Friday, January 22, 2010

Memories of the Iowa Workshop

I wrote this as a response to a wonderful reminiscence of Iowa Workshop days by Lewis Turco, at his Poetics and Ruminations blog. But while there was a comments box, I couldn't find a button to submit the comment, so I've transferred it over here.

His reminiscence included this paragraph:

If these on-campus events are vivid, so are scenes like the one that took place at an M.L.A. convention in Chicago a few years later when, after the annual Iowa get-together, a bunch of the poets from various eras adjourned to my room for an all-night one-upmanship word-game marathon. -- Don was there, and Bob Dana, Steve Parker I think, and several others. Toward morning, Justice, who was lying on the bed -- or, rather, dripping half off it -- whenever a particularly good bon mot was passed, grunted feebly in a gesture of humor appreciated. I believe we kept it up so long largely to see if we could elicit just one more grunt of approval from Don Justice.

My response:

Lew - I was one of the others at that marathon wordplay night in Chicago -- in fact, that was the night we first met. You had left the Workshop before I got there, and I had inherited your title of World's Most Egregious Punster. So when word came that you were on your way up to the suite, there was a hush of expectation, reminiscent of an old Western saloon before the meeting of two legendary gunfighters. As I recall, we did not disappoint.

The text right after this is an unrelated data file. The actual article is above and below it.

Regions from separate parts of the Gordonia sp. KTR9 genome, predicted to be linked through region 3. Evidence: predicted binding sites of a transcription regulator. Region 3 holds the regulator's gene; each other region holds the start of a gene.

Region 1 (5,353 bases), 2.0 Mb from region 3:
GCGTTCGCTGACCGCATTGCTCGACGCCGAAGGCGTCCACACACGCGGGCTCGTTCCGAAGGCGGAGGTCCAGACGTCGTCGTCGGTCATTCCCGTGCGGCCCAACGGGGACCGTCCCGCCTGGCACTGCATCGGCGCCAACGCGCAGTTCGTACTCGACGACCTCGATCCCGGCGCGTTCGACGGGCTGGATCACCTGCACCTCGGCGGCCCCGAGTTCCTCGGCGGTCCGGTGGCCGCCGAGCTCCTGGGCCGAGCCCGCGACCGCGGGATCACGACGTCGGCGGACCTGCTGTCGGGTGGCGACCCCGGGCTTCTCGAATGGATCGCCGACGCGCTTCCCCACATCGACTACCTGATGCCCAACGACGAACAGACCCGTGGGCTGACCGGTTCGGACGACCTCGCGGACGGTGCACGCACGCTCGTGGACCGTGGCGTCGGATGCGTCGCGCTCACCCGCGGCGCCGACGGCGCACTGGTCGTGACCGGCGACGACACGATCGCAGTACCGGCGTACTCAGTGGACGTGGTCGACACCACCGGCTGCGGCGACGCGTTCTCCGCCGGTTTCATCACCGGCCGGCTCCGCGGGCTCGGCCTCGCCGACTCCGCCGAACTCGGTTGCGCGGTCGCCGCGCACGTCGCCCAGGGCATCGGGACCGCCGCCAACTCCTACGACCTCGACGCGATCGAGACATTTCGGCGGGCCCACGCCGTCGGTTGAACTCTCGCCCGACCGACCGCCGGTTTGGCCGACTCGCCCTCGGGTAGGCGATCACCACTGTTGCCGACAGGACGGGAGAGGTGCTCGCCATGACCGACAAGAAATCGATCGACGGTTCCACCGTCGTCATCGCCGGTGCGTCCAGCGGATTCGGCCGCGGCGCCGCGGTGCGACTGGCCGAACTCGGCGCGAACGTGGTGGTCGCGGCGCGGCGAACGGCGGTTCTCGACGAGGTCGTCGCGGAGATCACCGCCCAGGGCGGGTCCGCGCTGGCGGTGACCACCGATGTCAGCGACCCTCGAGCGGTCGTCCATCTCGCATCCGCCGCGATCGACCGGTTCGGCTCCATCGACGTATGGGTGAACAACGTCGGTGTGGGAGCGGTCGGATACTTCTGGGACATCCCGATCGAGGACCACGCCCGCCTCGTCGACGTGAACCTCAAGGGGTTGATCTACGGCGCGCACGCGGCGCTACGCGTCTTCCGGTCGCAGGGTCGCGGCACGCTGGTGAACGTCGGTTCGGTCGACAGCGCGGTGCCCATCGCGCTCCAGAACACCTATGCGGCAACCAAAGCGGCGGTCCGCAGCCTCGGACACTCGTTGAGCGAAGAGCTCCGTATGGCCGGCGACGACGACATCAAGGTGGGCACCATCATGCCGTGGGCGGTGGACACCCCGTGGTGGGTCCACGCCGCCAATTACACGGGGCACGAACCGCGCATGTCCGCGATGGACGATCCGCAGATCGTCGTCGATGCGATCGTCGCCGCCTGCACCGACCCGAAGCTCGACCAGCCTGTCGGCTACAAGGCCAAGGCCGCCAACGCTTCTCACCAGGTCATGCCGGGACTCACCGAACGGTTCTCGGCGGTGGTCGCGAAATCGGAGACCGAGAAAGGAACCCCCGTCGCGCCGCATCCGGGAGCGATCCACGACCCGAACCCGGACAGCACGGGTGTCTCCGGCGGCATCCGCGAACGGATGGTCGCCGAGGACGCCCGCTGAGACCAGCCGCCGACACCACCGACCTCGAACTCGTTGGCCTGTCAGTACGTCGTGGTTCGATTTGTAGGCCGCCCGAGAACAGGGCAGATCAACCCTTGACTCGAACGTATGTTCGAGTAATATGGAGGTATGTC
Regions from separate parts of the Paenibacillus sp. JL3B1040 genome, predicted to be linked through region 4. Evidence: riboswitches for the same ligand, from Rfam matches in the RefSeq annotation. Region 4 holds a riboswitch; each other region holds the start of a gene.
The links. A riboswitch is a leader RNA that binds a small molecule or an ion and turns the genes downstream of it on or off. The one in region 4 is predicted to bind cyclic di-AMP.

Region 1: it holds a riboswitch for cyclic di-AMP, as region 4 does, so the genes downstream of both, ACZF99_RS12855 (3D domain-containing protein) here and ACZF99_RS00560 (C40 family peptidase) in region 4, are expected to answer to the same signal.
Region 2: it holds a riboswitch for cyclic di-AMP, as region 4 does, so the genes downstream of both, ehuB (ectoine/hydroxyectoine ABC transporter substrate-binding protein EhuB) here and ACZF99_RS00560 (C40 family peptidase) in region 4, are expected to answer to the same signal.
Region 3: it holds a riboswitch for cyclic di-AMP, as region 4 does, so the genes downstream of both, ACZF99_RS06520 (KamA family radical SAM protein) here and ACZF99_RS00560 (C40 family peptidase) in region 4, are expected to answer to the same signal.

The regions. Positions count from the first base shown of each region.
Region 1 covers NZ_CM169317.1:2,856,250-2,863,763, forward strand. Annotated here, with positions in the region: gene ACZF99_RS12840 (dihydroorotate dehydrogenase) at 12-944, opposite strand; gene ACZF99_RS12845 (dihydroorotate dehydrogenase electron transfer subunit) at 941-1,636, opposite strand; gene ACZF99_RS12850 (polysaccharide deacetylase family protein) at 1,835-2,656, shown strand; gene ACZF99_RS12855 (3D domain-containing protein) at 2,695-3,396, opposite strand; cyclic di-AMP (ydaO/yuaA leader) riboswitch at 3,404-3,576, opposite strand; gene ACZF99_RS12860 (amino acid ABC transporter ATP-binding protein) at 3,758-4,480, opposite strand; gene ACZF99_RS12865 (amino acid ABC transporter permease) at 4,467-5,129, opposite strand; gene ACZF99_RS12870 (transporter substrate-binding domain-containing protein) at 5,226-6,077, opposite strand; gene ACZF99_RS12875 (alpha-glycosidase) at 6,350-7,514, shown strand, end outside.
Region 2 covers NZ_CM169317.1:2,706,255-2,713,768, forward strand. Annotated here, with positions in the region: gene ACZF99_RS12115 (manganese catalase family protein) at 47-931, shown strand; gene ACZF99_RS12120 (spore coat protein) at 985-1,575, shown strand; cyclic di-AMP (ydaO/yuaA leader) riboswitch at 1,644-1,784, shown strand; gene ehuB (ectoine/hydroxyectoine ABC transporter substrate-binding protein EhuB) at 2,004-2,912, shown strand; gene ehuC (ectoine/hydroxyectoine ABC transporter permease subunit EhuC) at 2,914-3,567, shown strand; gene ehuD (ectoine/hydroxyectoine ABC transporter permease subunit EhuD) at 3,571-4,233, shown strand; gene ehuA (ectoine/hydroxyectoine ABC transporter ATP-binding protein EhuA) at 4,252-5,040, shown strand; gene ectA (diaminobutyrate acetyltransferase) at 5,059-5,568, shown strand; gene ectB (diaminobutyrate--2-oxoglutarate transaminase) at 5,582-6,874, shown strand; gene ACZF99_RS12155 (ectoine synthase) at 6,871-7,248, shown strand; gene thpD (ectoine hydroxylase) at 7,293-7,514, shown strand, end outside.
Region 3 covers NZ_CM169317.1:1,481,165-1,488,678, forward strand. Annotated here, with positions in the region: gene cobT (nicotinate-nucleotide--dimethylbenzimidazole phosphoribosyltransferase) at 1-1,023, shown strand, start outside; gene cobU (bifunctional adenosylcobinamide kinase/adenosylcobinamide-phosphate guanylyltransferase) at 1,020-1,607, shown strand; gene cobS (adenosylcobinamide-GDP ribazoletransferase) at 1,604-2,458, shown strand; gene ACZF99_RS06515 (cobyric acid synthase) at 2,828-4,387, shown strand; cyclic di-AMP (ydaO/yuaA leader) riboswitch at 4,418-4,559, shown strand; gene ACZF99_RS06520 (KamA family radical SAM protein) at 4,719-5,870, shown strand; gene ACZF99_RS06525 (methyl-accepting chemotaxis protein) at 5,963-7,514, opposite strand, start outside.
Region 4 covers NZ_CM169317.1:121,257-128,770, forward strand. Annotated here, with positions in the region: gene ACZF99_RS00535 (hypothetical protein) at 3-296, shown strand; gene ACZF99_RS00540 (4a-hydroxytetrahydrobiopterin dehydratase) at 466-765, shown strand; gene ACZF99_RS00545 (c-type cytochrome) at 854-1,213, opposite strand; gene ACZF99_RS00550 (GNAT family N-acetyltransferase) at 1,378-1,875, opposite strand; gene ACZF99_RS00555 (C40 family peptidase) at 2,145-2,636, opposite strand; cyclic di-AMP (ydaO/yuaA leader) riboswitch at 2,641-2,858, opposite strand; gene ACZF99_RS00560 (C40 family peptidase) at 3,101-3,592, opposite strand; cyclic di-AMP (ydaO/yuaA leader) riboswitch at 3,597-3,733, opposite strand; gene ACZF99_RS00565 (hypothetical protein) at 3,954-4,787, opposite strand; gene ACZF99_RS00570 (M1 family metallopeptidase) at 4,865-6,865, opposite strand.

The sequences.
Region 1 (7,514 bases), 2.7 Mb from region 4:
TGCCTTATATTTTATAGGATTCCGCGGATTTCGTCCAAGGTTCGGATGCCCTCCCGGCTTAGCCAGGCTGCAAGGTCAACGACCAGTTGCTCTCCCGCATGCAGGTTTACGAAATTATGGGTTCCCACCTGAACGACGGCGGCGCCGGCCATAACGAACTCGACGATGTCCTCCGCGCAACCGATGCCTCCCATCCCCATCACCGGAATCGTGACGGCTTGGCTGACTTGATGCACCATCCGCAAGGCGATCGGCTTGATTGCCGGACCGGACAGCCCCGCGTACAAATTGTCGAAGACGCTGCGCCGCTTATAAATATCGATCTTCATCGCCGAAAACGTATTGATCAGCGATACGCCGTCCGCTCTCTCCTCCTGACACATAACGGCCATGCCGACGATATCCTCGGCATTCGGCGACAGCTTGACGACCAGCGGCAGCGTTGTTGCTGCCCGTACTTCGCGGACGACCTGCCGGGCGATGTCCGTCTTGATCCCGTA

Don Justice ended up back at the suite, as you recall, but much much earlier in the evening, some of us had been sitting around -- Marvin Bell, Steve Parker, Nick Crome, Tod Perry, among others -- and the conversation came around to Justice. A little sozzled and sentimental, we began talking about how sad it was that poets were not more honored -- here was Donald Justice, one of the great 20th Century poets, in Chicago, and was there any ceremony to honor him? No! He was unsung and un-honored. So we would do something about it. We would arrange a testimonial.
At that moment, the door opened, and there stood Don, resplendent in tuxedo. "Sorry I can't spend the evening with you, gentlemen -- the French Ambassador is taking me to dinner at Maxim's."


lewis turco said...

Hey, great memory, Tad. I don't know why you couldn't leave it on my blog, though. I'll copy it and put it up.


Lewis Turco said...


I put your comment up on my blog. My email address is What's Bob Berner's address? What's yours?